Milanovic must live on another planet if he thinks that China and India in pursuit of a multi-polar world will promote a Tobin tax. Having been involved with policy discussions in these two countries for the last few decades, the Tobin tax has never been and is still not even on their distant horizon. I am afraid, painful as it must be for idealists like Milanovic to accept, the world’s great powers are still moved by their national interests, and given their growing weight in the global economies, these emerging giants like the US will be unwilling to have their financial transactions taxed and handed over to some international agency. If he thinks Brazil is moved by a cosmopolitan morality, let him suggest that Brazil agree to a world tax on commodities to be handed to the UN for cash grants to the poor. Unless Brazil has changed radically since I worked there in the 1980s he is likely to get short shrift for such a proposal.
As regards his proposal to hand cash grants to the deserving poor from Angola to Zimbabwe, who is going to be getting these cash grants to these intended beneficiaries? World Bank apparatchiks? Humanitarian activists and NGOs? If they can’t get food and medicines to the hungry and sick because of local government impediments, does he seriously believe these foreign agents carrying their sacks of dollars will be able to hand out their $100 to each targeted family without it being ‘misappropriated’ by local government agents?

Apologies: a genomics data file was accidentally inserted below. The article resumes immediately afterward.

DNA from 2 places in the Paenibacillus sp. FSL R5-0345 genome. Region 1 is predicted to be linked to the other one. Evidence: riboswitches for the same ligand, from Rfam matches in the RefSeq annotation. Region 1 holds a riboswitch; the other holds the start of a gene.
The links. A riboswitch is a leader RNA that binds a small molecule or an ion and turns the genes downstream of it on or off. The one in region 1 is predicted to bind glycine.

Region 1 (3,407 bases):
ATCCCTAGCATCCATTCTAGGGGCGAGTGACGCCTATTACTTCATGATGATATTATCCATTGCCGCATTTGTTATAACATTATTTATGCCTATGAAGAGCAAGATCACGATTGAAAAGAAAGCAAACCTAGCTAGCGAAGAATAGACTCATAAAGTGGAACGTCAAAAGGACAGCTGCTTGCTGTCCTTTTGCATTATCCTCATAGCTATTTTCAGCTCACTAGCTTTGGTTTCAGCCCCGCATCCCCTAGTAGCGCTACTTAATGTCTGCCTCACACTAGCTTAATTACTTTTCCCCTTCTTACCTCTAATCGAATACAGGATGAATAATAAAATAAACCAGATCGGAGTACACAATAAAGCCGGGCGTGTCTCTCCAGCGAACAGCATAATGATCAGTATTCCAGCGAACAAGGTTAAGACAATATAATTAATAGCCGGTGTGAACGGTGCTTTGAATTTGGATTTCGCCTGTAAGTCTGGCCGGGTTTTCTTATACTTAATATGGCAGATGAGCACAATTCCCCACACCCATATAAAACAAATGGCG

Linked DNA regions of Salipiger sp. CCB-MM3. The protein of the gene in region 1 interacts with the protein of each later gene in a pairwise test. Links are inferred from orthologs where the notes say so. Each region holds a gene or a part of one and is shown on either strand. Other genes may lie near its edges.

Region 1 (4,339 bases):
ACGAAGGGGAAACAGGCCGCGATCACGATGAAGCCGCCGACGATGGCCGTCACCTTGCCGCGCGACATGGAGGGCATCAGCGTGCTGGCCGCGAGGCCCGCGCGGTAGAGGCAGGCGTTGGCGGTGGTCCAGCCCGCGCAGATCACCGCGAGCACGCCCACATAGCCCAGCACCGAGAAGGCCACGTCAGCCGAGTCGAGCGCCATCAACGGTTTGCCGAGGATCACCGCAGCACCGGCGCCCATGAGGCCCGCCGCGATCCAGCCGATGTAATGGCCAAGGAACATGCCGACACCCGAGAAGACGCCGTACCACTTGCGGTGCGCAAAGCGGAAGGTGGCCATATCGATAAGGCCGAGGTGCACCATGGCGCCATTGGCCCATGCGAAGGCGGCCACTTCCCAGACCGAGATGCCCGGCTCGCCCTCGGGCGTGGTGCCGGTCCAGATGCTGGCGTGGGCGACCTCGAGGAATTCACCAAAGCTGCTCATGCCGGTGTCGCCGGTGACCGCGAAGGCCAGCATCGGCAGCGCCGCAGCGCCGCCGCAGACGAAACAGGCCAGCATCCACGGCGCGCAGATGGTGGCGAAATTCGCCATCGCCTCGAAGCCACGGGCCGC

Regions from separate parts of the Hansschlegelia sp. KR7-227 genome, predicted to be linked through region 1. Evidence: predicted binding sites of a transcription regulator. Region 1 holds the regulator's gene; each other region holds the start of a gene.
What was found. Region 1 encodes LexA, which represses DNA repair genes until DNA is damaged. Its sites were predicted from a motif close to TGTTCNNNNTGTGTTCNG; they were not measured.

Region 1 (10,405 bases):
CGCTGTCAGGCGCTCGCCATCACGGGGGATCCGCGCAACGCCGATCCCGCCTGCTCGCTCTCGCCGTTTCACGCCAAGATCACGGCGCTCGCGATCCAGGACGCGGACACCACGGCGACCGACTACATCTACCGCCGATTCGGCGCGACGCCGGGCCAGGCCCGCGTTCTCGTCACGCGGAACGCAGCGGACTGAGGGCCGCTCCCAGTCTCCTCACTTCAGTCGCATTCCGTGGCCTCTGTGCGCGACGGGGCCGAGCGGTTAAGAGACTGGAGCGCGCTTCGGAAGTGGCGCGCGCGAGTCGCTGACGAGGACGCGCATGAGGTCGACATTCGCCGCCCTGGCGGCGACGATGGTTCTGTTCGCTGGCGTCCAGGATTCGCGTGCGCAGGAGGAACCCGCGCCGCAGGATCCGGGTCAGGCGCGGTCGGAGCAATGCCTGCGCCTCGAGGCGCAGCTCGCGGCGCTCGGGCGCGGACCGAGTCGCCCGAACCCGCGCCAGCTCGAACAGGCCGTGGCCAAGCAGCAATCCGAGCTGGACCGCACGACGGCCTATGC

On migration, the central question is: would Milanovic support unrestricted migration into the developed world by the world’s poor? Instead of selecting legal migrants by their skills, would he advocate that they be selected instead by their relative poverty? If not, why not, given the universal moral code he espouses in favor of a global welfare state? If he does not advocate this because of political constraints why does he feel free to ignore them in his advocacy of a global welfare state?
His statement that the 19th century globalization “ended in self-induced imperialist carnage,” is wrong in the use of the adjective ‘imperialist’. Even if he doesn’t want to read my book on empires, he should at least read the work of serious historians who long ago refuted the Leninist thesis about the imperialist origins of the First World War, which no doubt Milanovic remembers from school. As a start I would recommend Niall Ferguson’s excellent The Pity of War.